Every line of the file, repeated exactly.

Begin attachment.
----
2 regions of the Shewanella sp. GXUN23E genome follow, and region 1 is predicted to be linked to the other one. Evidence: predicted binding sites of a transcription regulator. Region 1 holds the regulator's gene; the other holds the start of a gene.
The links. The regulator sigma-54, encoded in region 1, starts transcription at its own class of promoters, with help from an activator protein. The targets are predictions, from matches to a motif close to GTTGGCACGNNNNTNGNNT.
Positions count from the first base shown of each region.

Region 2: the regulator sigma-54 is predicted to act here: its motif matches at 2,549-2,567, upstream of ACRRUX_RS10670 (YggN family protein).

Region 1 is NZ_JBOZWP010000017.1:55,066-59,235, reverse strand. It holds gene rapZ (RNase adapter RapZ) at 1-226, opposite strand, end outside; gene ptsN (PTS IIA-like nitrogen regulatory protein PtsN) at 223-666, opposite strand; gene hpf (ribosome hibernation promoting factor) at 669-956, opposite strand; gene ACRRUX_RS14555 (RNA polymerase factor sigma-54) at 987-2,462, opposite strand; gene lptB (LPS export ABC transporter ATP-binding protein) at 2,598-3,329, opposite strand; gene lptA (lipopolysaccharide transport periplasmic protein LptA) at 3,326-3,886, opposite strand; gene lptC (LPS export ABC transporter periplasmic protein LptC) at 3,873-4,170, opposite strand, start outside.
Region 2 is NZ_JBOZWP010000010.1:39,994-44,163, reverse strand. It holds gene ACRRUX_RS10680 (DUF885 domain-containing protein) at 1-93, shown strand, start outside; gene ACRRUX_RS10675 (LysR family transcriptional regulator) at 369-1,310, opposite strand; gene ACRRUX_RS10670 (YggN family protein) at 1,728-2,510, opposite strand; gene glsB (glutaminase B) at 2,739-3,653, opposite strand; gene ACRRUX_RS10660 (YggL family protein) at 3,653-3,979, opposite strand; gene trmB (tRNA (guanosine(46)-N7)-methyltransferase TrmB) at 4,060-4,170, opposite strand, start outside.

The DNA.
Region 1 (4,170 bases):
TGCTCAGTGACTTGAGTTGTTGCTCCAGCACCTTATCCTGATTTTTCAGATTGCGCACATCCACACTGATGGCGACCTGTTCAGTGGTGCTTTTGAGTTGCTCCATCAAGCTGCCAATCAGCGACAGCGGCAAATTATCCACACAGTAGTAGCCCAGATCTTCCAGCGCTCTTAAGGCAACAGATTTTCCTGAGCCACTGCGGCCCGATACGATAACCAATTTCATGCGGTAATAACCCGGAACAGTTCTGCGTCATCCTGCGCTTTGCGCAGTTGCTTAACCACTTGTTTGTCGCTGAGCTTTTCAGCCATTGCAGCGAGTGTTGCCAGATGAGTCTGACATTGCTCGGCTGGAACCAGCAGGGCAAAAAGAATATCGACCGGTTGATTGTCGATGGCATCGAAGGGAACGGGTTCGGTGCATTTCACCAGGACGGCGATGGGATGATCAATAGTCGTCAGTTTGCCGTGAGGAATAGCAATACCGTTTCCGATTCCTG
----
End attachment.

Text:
2 regions of the Shewanella sp. GXUN23E genome follow, and region 1 is predicted to be linked to the other one. Evidence: predicted binding sites of a transcription regulator. Region 1 holds the regulator's gene; the other holds the start of a gene.
The links. The regulator sigma-54, encoded in region 1, starts transcription at its own class of promoters, with help from an activator protein. The targets are predictions, from matches to a motif close to GTTGGCACGNNNNTNGNNT.
Positions count from the first base shown of each region.

Region 2: the regulator sigma-54 is predicted to act here: its motif matches at 2,549-2,567, upstream of ACRRUX_RS10670 (YggN family protein).

Region 1 is NZ_JBOZWP010000017.1:55,066-59,235, reverse strand. It holds gene rapZ (RNase adapter RapZ) at 1-226, opposite strand, end outside; gene ptsN (PTS IIA-like nitrogen regulatory protein PtsN) at 223-666, opposite strand; gene hpf (ribosome hibernation promoting factor) at 669-956, opposite strand; gene ACRRUX_RS14555 (RNA polymerase factor sigma-54) at 987-2,462, opposite strand; gene lptB (LPS export ABC transporter ATP-binding protein) at 2,598-3,329, opposite strand; gene lptA (lipopolysaccharide transport periplasmic protein LptA) at 3,326-3,886, opposite strand; gene lptC (LPS export ABC transporter periplasmic protein LptC) at 3,873-4,170, opposite strand, start outside.
Region 2 is NZ_JBOZWP010000010.1:39,994-44,163, reverse strand. It holds gene ACRRUX_RS10680 (DUF885 domain-containing protein) at 1-93, shown strand, start outside; gene ACRRUX_RS10675 (LysR family transcriptional regulator) at 369-1,310, opposite strand; gene ACRRUX_RS10670 (YggN family protein) at 1,728-2,510, opposite strand; gene glsB (glutaminase B) at 2,739-3,653, opposite strand; gene ACRRUX_RS10660 (YggL family protein) at 3,653-3,979, opposite strand; gene trmB (tRNA (guanosine(46)-N7)-methyltransferase TrmB) at 4,060-4,170, opposite strand, start outside.

The DNA.
Region 1 (4,170 bases):
TGCTCAGTGACTTGAGTTGTTGCTCCAGCACCTTATCCTGATTTTTCAGATTGCGCACATCCACACTGATGGCGACCTGTTCAGTGGTGCTTTTGAGTTGCTCCATCAAGCTGCCAATCAGCGACAGCGGCAAATTATCCACACAGTAGTAGCCCAGATCTTCCAGCGCTCTTAAGGCAACAGATTTTCCTGAGCCACTGCGGCCCGATACGATAACCAATTTCATGCGGTAATAACCCGGAACAGTTCTGCGTCATCCTGCGCTTTGCGCAGTTGCTTAACCACTTGTTTGTCGCTGAGCTTTTCAGCCATTGCAGCGAGTGTTGCCAGATGAGTCTGACATTGCTCGGCTGGAACCAGCAGGGCAAAAAGAATATCGACCGGTTGATTGTCGATGGCATCGAAGGGAACGGGTTCGGTGCATTTCACCAGGACGGCGATGGGATGATCAATAGTCGTCAGTTTGCCGTGAGGAATAGCAATACCGTTTCCGATTCCTG